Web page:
On May 16, 1975, Unit 128 was placed in service as a rescue unit, increasing the department’s capability to carry additional rescue and medical equipment.
In July 1975, the Germantown Fire Department took delivery of two new Class ‘A’ Peter Pirsch 1,000 gallon-per-minute pumpers. Although only one engine was requested, the Board of Mayor and Aldermen, seeing the need for future growth, allowed for the purchase of the two pieces of apparatus. Station One had to be modified to allow for the newer and larger engine to be parked in the bay. The other engine was stored at Memphis Fire Station 44, on Walnut Grove by the Baptist East Hospital until the new station on Farmington Boulevard could be completed. On July 2, 1975, one of the two new pumpers, F-126, made its first fire call to 7152 Blue Grass on a lightning strike.
On March 15, 1977, the Germantown Fire Department began to grow and evolve to its present-day configuration. Three shifts were formed, and employees were hired on March 15, to staff the department around the clock with paid, full-time firefighters. Members of “A”, “B”, and “C” shift manned Station One and Station Three, (called Central Fire Station at the time) even though Station Three was still under construction. Volunteer Fire Fighter Adrian Merrill, Sr. donated the use of his mobile home to be used as quarters for the firefighters at Station Three. The brush truck and a pumper were assigned to Station Three around the clock. On July 17, 1977, the Department opened the Central Fire Station (Station Three) at 7766 Farmington Boulevard to serve the growing community needs and to serve the areas being developed to the north. This also gave the citizens a fire station north of the Southern Railroad tracks. This same year, more firefighters went to E.M.T. school, bringing the total of Emergency Medical Technicians to ten. A new rescue truck was purchased, and the latest emergency medical equipment was placed in service, including the department’s first Hurst Tool (Jaws of Life) and porta-power spreaders. Before receiving the Jaws of Life, firefighters used cutting saws and crowbars to extricate victims from vehicle accidents.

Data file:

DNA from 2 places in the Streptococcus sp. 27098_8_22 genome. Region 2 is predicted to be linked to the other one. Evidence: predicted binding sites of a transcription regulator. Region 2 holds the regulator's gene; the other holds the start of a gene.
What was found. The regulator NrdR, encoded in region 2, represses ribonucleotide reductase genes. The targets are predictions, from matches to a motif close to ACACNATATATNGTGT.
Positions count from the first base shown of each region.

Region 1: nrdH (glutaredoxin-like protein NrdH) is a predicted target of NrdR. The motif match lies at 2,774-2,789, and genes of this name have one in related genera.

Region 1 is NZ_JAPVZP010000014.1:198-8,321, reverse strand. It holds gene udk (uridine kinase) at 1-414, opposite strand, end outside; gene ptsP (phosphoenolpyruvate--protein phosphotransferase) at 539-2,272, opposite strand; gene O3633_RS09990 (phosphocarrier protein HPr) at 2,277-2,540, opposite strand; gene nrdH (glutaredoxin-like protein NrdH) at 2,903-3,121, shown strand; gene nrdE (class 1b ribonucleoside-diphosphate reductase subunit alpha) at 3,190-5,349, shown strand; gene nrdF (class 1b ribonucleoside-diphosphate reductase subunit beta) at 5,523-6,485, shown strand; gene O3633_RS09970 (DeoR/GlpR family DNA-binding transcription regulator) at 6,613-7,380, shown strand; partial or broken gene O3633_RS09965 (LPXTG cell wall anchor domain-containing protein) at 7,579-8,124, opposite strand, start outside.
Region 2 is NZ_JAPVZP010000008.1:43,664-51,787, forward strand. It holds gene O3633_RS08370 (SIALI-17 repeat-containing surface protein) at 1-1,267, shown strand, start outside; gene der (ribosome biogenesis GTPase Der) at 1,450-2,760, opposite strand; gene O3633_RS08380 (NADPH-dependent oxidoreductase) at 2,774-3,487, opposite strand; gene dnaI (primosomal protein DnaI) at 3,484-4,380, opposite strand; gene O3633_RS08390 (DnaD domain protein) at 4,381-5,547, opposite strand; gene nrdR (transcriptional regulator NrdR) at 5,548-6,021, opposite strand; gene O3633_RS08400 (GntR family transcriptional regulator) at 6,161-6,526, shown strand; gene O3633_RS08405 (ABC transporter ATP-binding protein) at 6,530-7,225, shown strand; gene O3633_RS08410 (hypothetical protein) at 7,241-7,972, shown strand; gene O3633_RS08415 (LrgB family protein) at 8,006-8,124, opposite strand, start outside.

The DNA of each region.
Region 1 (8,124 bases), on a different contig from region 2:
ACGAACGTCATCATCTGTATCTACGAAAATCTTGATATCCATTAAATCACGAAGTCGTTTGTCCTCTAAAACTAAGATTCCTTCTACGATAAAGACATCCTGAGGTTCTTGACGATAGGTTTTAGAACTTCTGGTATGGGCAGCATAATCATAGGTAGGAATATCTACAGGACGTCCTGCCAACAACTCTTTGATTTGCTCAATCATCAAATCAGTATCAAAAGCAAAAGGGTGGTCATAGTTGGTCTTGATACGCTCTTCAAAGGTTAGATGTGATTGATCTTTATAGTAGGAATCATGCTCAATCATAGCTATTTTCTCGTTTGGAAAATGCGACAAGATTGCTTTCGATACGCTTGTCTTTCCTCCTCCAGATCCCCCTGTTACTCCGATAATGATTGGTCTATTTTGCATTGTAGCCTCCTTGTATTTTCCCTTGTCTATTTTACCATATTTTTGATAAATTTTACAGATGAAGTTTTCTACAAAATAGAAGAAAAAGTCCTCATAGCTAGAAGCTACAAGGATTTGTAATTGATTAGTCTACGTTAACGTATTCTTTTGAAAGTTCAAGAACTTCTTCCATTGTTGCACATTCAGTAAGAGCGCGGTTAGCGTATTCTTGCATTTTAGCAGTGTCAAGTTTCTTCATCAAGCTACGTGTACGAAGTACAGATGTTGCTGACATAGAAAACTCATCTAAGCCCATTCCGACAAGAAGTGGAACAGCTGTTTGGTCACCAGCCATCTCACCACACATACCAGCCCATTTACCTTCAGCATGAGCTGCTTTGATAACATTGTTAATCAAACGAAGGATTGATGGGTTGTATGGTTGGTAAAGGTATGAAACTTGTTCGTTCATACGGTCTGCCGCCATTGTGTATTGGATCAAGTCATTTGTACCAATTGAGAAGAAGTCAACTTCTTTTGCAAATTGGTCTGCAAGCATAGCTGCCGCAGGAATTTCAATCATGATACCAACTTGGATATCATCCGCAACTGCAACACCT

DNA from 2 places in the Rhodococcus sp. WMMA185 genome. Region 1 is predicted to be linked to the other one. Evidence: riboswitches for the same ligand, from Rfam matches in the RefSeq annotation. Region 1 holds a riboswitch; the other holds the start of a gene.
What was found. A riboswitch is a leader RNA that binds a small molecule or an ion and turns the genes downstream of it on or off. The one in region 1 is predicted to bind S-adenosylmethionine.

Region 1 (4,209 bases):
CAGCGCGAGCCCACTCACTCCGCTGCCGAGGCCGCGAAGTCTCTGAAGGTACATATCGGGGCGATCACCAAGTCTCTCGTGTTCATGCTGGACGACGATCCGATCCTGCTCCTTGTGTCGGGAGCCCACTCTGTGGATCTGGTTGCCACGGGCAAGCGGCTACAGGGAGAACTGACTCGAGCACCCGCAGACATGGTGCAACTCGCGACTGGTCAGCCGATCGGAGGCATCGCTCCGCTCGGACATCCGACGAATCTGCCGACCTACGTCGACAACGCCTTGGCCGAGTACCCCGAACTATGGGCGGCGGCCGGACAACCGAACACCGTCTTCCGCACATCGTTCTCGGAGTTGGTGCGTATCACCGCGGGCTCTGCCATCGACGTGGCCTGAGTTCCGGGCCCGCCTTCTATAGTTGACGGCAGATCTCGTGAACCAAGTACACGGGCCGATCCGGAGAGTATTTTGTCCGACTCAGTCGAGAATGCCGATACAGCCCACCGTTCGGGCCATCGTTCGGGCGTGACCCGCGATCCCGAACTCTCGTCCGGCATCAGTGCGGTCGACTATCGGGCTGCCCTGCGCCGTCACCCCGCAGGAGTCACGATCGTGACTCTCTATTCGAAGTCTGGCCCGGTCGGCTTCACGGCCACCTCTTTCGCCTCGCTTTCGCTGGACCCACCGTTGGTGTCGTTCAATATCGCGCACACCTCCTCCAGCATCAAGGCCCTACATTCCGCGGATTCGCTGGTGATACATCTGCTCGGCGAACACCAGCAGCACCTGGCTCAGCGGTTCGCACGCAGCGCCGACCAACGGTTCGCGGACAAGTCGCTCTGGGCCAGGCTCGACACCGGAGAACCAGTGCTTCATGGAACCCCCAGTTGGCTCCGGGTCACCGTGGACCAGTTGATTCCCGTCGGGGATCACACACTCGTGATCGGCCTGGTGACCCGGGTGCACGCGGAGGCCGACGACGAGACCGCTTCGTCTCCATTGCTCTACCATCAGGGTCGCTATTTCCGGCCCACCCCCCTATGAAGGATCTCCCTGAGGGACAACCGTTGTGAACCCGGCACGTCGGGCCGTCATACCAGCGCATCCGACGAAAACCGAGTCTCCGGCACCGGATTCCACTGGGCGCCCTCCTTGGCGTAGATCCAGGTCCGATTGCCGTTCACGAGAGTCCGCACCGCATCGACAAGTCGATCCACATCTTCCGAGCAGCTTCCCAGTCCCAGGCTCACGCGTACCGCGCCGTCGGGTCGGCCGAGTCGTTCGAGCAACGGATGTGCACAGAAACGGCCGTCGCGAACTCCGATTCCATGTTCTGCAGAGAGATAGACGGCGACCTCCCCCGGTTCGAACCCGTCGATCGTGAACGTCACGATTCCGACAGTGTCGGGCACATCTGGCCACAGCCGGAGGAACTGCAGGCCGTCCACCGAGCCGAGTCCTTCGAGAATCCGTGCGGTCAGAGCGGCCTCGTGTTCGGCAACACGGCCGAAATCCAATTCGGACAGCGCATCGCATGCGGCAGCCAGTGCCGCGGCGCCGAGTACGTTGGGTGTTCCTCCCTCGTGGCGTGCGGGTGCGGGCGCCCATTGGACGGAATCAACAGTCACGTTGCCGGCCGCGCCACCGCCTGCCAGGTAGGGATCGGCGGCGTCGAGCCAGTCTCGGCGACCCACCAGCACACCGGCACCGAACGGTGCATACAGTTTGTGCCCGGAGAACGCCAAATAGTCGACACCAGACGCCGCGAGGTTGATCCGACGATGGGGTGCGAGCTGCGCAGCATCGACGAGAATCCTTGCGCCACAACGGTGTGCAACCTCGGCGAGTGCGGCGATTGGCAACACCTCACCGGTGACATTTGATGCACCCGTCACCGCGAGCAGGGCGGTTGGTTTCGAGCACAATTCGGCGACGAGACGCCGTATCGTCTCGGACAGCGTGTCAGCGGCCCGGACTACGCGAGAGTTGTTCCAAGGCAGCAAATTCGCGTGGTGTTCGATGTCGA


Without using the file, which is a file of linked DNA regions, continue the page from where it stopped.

On September 29, 1978, the Insurance Services Office (ISO) evaluated the City’s fire defenses and improved the City’s fire protection rate by lowering it to a Class 5 effective October 23, 1978. Fire Science was being taught to students at Germantown High School. The high school program was preparing the department’s future leaders, and the department was keeping up with a growing community of 18,000 people.
On February 23, 1978, the department made its longest mutual aid response. Ten members responded to Waverly, Tennessee, to assist in the disaster created when a railroad tank car containing LPG exploded and killed a majority of the Waverly Fire Department members and destroyed or damaged much of the town. Assistant Fire Chief C. E. Smith supervised the offloading of the train cars.
In 1979, the Germantown Fire Department officially began providing advanced life support when Fire Fighter Dennis Wolf became the City’s first fully licensed paramedic. The department had grown to includel0 E.M.T’s, 1 paramedic, 19 full-time firefighters, and 20 volunteers. In August of this year, Charles E. Smith retired as Assistant Chief of the department. In 1979, the department responded to 377 calls.
In 1980, the department purchased two Pirsch custom 1,000 gallon-per-minute Class A pumpers. In a continuing effort to prepare and serve the community, Cardiopulmonary Resuscitation (CPR) classes were taught at Central Fire Station. A dangerous fire involving a propane-fired, 800-gallon tar vat occurred in September 1980 at 1850 Poplar Woods Circle, sending clouds of black smoke and flames 50 feet into the air and threatening the residents in the Fountain Square apartment complex.
In 1981, six members of the department attended a national EMT conference in Portland, Oregon. They brought back many new and innovative ideas, one of which was the Kendrick Extrication Device. The Germantown Fire Department was the first department in the mid-south to use this type of backboard for spinal immobilization.
The Germantown Fire Department obtained a Class 3 fire rating from ISO in 1982, lowering the fire insurance rates for residents and businesses even more. Germantown’s ISO rating was the same as other larger cities in the State such as Nashville, Knoxville, and Chattanooga. Fire Station Two was opened at 8925 Dogwood Road to better serve the citizens on the eastern border. Fire Science student Anita Atwater learned CPR and the maneuver for obstructed airway on one day and used her knowledge to save the life of a choking person the next day. Lightning struck a home at 8212 Sherman Oaks, causing $40,000 worth of damage and serious burn injuries to one firefighter. During the Sherman Oaks fire, the department responded to nine other calls.